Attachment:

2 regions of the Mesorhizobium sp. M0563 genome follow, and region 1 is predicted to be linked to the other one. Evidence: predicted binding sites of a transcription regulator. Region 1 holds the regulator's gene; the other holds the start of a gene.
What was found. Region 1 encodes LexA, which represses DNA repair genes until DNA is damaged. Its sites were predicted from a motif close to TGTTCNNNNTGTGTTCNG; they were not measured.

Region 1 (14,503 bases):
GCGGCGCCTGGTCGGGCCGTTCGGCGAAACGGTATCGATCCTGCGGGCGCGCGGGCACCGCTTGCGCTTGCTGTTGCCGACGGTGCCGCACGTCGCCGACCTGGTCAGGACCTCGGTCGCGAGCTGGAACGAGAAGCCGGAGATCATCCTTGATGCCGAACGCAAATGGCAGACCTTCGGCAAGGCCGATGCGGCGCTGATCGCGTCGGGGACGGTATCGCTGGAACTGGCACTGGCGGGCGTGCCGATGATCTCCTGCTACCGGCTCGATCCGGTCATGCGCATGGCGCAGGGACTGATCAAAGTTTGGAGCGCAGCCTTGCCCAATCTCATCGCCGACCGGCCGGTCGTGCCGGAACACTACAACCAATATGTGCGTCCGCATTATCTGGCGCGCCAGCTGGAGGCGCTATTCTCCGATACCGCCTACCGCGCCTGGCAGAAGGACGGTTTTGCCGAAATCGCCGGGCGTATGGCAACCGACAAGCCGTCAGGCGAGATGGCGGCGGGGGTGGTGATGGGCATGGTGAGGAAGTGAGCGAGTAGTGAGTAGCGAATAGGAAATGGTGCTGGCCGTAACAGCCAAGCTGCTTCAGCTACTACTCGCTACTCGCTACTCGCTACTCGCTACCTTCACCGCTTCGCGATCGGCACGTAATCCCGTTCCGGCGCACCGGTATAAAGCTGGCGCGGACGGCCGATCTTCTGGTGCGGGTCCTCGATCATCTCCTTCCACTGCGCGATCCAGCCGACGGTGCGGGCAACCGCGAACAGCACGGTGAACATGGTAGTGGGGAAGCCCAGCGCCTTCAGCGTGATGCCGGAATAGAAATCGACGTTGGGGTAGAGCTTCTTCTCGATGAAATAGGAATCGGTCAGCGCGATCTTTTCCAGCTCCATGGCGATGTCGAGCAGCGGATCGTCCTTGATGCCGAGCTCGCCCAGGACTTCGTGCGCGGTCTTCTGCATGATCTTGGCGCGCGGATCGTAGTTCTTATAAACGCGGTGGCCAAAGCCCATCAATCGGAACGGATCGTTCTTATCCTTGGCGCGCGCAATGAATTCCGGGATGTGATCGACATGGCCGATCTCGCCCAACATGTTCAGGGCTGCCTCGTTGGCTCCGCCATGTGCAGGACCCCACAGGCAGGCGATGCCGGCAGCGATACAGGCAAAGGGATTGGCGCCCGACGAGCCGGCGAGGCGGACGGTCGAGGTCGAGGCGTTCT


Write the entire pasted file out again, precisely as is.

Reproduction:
2 regions of the Mesorhizobium sp. M0563 genome follow, and region 1 is predicted to be linked to the other one. Evidence: predicted binding sites of a transcription regulator. Region 1 holds the regulator's gene; the other holds the start of a gene.
What was found. Region 1 encodes LexA, which represses DNA repair genes until DNA is damaged. Its sites were predicted from a motif close to TGTTCNNNNTGTGTTCNG; they were not measured.

Region 1 (14,503 bases):
GCGGCGCCTGGTCGGGCCGTTCGGCGAAACGGTATCGATCCTGCGGGCGCGCGGGCACCGCTTGCGCTTGCTGTTGCCGACGGTGCCGCACGTCGCCGACCTGGTCAGGACCTCGGTCGCGAGCTGGAACGAGAAGCCGGAGATCATCCTTGATGCCGAACGCAAATGGCAGACCTTCGGCAAGGCCGATGCGGCGCTGATCGCGTCGGGGACGGTATCGCTGGAACTGGCACTGGCGGGCGTGCCGATGATCTCCTGCTACCGGCTCGATCCGGTCATGCGCATGGCGCAGGGACTGATCAAAGTTTGGAGCGCAGCCTTGCCCAATCTCATCGCCGACCGGCCGGTCGTGCCGGAACACTACAACCAATATGTGCGTCCGCATTATCTGGCGCGCCAGCTGGAGGCGCTATTCTCCGATACCGCCTACCGCGCCTGGCAGAAGGACGGTTTTGCCGAAATCGCCGGGCGTATGGCAACCGACAAGCCGTCAGGCGAGATGGCGGCGGGGGTGGTGATGGGCATGGTGAGGAAGTGAGCGAGTAGTGAGTAGCGAATAGGAAATGGTGCTGGCCGTAACAGCCAAGCTGCTTCAGCTACTACTCGCTACTCGCTACTCGCTACTCGCTACCTTCACCGCTTCGCGATCGGCACGTAATCCCGTTCCGGCGCACCGGTATAAAGCTGGCGCGGACGGCCGATCTTCTGGTGCGGGTCCTCGATCATCTCCTTCCACTGCGCGATCCAGCCGACGGTGCGGGCAACCGCGAACAGCACGGTGAACATGGTAGTGGGGAAGCCCAGCGCCTTCAGCGTGATGCCGGAATAGAAATCGACGTTGGGGTAGAGCTTCTTCTCGATGAAATAGGAATCGGTCAGCGCGATCTTTTCCAGCTCCATGGCGATGTCGAGCAGCGGATCGTCCTTGATGCCGAGCTCGCCCAGGACTTCGTGCGCGGTCTTCTGCATGATCTTGGCGCGCGGATCGTAGTTCTTATAAACGCGGTGGCCAAAGCCCATCAATCGGAACGGATCGTTCTTATCCTTGGCGCGCGCAATGAATTCCGGGATGTGATCGACATGGCCGATCTCGCCCAACATGTTCAGGGCTGCCTCGTTGGCTCCGCCATGTGCAGGACCCCACAGGCAGGCGATGCCGGCAGCGATACAGGCAAAGGGATTGGCGCCCGACGAGCCGGCGAGGCGGACGGTCGAGGTCGAGGCGTTCT